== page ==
In this article, we provide an overview of the CEM and GL 11+ Exam Boards. The 11+ exam is used to assess a student’s academic ability.

It’s important for parents and students to understand the contents and format to prepare effectively so whether you are just starting the 11+ journey or trying to understand a little more as the exam dates gets closer, you’re in the right place!

**The CEM 11+ exam** is an entrance exam used by a number of selective grammar schools in the UK to determine a child’s eligibility for admission. The test assesses a child’s abilities in a number of areas including:

- Verbal Reasoning
- Non-Verbal Reasoning
- Numerical Reasoning

Here’s a more detailed look at what each of these areas covers:

**Verbal Reasoning**: This section assesses a child’s ability to understand and manipulate language. Questions may include:

- Analogies: A word is given, and the child must choose the word that has the same relationship to another word as the first word has to a third word.
- Word Groups: A group of words is given, and the child must choose the word that doesn’t belong in the group.
- Missing Words: A sentence with a missing word is given, and the child must choose the word that best completes the sentence.

**Non-Verbal Reasoning**: This section assesses a child’s ability to understand and manipulate visual information. Questions may include:

- Series Completion: A series of shapes is given, and the child must choose the shape that comes next in the series.
- Matrix: A grid of shapes is given, and the child must choose the shape that would come next in the sequence.
- Paper Folding: A piece of paper is shown as if it were being folded, and the child must choose what the resulting shape would look like.

**Numerical Reasoning**: Designed to assess a student’s ability to perform basic arithmetic operations including addition, subtraction, multiplication, and division whilst also covering numerical concepts such as fractions, decimals, and percentages.

In this part of the exam, students may be presented with a variety of question types, including:

- Basic arithmetic: Students may be asked to perform basic arithmetic operations, such as addition, subtraction, multiplication, and division. These questions may include simple calculations, as well as more complex multi-step problems.
- Word problems: Students may be presented with mathematical problems presented in word format. They will need to read the problem carefully, identify the relevant information, and then perform the necessary calculations to find the solution.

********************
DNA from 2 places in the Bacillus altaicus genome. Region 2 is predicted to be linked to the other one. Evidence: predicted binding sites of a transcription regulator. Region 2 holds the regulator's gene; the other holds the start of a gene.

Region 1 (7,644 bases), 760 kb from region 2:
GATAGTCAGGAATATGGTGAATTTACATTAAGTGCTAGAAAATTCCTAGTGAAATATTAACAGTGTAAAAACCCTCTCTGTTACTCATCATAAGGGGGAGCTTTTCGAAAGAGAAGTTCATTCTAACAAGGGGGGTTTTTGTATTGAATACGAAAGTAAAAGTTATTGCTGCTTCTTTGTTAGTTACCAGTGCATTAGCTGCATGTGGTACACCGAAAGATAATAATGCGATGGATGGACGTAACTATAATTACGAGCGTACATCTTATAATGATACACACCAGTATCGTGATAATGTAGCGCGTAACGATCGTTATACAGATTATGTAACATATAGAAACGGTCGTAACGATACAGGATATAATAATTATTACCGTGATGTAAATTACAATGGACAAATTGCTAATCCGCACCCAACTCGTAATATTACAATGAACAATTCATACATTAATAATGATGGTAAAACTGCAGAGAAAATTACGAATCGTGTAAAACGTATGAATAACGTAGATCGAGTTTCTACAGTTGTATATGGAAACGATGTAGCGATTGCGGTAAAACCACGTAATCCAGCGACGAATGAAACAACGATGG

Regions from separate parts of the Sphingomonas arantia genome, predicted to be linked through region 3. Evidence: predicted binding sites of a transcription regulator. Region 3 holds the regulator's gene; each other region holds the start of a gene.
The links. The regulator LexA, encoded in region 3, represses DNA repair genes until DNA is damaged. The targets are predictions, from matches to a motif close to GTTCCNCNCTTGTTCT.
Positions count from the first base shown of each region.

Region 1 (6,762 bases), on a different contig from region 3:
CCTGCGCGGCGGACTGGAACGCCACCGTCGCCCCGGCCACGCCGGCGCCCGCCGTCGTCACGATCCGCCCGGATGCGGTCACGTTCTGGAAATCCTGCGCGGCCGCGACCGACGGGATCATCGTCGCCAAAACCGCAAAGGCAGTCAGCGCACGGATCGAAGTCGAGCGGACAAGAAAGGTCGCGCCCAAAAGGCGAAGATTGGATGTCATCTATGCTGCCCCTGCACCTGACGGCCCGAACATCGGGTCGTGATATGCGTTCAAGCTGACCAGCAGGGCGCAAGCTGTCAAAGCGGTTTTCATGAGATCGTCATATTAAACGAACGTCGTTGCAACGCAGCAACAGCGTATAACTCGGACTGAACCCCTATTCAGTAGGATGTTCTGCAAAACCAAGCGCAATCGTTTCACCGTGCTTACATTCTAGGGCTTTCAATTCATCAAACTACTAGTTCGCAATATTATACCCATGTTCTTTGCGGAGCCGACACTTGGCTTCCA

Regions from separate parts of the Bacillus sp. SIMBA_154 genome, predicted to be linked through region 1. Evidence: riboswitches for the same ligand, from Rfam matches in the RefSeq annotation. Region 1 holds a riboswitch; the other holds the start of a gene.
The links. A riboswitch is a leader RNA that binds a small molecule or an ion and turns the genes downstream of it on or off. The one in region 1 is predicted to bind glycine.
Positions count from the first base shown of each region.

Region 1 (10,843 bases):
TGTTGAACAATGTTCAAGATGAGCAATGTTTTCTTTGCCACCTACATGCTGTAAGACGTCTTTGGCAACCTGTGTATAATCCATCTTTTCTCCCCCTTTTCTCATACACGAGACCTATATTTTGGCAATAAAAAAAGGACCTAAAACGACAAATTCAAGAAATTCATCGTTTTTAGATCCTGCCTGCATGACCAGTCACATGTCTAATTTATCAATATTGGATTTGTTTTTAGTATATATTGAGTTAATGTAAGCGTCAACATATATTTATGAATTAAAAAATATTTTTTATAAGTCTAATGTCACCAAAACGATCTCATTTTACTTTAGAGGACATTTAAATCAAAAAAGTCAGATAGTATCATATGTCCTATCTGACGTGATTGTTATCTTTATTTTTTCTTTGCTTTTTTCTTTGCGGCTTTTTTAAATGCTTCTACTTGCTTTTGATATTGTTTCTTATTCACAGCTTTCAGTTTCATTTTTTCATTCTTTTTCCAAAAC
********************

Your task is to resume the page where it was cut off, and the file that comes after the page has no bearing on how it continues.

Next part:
- Fractions, decimals, and percentages: Students may be asked questions about these concepts, including converting between fractions, decimals, and percentages, and solving problems involving these concepts.
- Ratio and proportion: Students may be asked to understand and use ratios and proportions in a variety of contexts, including solving problems involving scale and comparison.
- Measurements: Students may be asked questions about measurements, such as length, weight, and volume, and may need to perform conversions between different units of measurement.

**The 11+ GL exam **is designed to assess overall academic ability, including skills in verbal and non-verbal reasoning, English, and mathematics.

The GL exam typically consists of four sections: Verbal Reasoning, Non-Verbal Reasoning, English, and Mathematics.

Verbal Reasoning tests understanding of language and a child’s ability to work with words. Questions might ask the student to find the word that doesn’t belong in a group or complete a sentence with a missing word

Non-Verbal Reasoning tests a student’s ability to understand and work with visual information. Questions might ask the student to predict what a shape will look like after it’s folded, choose the next shape in a series or pick the next shape in a grid.

The English section tests a student’s understanding of English grammar, vocabulary, and comprehension. Questions may include sentence completion, word matching and reading comprehension.

The Maths section tests a student’s mathematical ability and may include basic arithmetic operations including fractions, decimals, percentages and word problems.

It’s important to remember that 11+ exam can be different from school to school, so it’s a good idea to check to see what will be on the test for the specific school you are targeting.

To prepare for the exam your child can practice using past papers and work on improving their language, visual and maths skills.

Encourage your child to read widely and to write in different styles and practice solving arithmetic problems and word problems in mathematics. This will help them to become more confident and prepared for the test.